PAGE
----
INTERVIEW WITH TOBIAS KUHL
Tobias Kuhl is currently writing his doctor's thesis at the University of Bonn. Whenever his head gets overloaded with thoughts about specialist literature, he heads out into the countryside with his camera and the Tamron 150-600mm super-telephoto lens. In the Tamron blog, he gives tips about how he manages to create his impressive wildlife photographs …
At the moment, I am writing my doctor's thesis while working part-time at the Institute for Psychology. Two or three times a week, however, I can't resist the urge to get out into the open and back to nature with my camera. Nature photography provides me with the perfect time out from work.
I had a small compact camera with me but was so disappointed in the quality that I headed into the nearest electronics store and bought myself a DSLR. I simply wanted to be able to take better pictures.
When taking photographs of animals, you often have to sit and wait for a long time. However, you mustn't let your concentration falter because you don't want to miss that moment when the animal finally appears. Your smartphone and other distractions are thus off limits …
I take photographs with the Canon EOS 5D Mark III. Most of my pictures are taken with a high-speed 400 mm fixed focal length Canon lens and the Tamron super-telephoto lens SP 150-600mm F/5-6.3 Di VC USD. I also have a seven kilo Berlebach wooden stand with a head that also weighs at least another two kilos – nothing is going to knock that over in a hurry.
I can capture many subjects optimally with this zoom lens. When it comes to sharpness, the performance is impressive – which is also thanks to the great image stabiliser that has served me really well while taking free-hand photos.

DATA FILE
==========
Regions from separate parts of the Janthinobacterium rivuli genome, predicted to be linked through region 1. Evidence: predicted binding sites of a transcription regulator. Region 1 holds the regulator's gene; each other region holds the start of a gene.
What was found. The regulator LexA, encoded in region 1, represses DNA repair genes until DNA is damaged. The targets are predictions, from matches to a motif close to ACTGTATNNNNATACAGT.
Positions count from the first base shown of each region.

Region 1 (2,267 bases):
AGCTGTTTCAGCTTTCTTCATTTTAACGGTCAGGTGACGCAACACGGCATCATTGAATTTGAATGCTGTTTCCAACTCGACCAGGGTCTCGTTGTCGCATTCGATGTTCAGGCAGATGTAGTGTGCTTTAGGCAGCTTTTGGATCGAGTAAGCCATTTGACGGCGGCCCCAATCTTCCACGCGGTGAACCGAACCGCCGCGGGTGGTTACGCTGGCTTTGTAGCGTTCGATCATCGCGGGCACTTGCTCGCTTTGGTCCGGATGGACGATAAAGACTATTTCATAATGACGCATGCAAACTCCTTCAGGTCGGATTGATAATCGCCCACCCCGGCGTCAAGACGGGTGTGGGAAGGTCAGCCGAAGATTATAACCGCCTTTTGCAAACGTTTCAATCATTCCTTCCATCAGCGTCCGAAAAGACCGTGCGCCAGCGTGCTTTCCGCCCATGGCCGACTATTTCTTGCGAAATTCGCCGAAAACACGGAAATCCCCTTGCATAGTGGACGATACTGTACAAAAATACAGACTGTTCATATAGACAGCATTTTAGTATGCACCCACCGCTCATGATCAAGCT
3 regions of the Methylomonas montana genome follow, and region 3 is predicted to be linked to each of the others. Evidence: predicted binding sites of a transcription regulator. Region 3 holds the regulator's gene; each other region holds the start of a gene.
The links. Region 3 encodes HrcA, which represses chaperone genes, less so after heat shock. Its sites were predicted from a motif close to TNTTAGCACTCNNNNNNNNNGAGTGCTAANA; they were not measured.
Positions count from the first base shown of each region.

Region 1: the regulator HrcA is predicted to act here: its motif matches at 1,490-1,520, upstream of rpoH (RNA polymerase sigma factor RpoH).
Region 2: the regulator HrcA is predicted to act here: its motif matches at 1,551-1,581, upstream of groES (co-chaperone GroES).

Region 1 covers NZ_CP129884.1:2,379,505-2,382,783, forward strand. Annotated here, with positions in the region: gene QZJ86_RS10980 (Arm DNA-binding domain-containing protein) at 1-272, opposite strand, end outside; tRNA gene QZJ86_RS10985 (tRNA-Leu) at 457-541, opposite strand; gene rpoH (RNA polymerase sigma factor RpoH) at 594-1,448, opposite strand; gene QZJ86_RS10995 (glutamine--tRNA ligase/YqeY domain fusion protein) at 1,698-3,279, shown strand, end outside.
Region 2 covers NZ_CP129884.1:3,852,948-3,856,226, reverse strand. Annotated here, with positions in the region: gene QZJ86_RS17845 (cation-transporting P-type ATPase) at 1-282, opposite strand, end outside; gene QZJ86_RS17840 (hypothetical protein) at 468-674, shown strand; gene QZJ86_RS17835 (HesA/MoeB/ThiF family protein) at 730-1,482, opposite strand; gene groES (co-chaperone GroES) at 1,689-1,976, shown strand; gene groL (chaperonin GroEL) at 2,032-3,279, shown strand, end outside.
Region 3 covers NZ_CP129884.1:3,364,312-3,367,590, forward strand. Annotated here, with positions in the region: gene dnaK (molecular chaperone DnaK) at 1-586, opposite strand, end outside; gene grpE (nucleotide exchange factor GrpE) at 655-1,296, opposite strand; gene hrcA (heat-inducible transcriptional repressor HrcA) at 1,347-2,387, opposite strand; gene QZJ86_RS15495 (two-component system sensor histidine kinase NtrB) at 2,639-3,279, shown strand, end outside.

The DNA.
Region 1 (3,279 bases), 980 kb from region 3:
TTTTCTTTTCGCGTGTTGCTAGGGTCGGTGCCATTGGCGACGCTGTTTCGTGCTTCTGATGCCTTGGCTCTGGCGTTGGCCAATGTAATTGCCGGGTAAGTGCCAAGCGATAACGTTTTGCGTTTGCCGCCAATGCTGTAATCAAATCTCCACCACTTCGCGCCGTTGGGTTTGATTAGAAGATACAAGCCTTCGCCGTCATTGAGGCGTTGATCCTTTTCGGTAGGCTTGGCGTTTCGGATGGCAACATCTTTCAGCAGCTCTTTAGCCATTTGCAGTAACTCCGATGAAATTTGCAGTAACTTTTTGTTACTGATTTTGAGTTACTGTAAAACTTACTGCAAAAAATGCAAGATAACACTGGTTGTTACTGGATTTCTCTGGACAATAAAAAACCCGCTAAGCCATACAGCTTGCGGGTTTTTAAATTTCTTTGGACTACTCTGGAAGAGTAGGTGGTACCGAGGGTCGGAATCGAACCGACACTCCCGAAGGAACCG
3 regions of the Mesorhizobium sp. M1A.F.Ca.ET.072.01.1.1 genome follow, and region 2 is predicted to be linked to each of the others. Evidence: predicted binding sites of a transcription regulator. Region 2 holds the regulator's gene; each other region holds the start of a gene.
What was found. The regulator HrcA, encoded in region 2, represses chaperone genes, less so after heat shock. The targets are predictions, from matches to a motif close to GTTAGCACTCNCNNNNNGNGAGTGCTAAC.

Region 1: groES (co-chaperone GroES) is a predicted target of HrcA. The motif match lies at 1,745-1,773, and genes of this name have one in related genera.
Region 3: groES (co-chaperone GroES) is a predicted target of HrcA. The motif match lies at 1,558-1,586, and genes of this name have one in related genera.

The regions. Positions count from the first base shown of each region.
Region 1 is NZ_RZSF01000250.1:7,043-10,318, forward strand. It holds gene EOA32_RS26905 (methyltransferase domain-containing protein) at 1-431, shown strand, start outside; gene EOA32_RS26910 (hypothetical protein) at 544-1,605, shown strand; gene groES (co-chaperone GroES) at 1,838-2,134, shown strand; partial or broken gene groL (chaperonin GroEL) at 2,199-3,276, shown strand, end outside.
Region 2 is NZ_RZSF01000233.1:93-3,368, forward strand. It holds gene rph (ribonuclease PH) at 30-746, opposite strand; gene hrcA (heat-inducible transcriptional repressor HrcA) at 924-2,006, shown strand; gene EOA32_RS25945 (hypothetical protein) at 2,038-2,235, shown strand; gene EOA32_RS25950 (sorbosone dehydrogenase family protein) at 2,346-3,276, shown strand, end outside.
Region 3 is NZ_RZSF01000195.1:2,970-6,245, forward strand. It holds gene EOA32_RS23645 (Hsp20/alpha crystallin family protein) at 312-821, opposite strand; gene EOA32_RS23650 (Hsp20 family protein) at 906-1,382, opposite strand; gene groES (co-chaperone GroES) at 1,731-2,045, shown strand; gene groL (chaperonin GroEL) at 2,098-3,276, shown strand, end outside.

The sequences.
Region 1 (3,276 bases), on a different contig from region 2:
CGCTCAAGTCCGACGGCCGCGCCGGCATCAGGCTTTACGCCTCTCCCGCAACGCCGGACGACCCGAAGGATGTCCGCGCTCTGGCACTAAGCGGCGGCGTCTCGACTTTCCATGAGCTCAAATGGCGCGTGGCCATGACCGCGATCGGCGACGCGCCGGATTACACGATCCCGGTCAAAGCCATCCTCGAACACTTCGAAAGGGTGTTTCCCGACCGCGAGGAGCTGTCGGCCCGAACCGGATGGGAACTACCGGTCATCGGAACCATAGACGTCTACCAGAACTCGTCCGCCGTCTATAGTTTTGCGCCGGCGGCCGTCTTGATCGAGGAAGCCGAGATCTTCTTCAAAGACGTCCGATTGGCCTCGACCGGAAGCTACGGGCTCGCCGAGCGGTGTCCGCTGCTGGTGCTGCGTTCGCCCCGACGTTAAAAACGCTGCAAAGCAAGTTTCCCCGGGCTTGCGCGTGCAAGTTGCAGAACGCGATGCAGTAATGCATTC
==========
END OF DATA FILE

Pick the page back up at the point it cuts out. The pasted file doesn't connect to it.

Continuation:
... that I found in my nearby surroundings. I waited for hours on end in a camouflaged tent hide together with a friend for the animals to show themselves. That got me hooked. And I now also travel far and wide to take photos. I have already been to Helgoland several times and in April I visited a photographer friend of mine on Sardinia. I really like the fact that through photography you can get to know many interesting people.
Two or three times I week I head out into the open. But I don't always have my camera with me – I am often out investigating new places or researching new subjects.
I am not interested in hunting in itself but taking photographs of animals in the wild does awake a real hunting instinct in me. When I finally manage to take that long hoped for picture, I get an strange overwhelming feeling of joy. Even later on when I look at that picture, I feel it all over again.
It's not simply about taking a photograph of an animal. That perfect moment is more than just the incident itself. You must also choose the right location and the light needs to be just right too.
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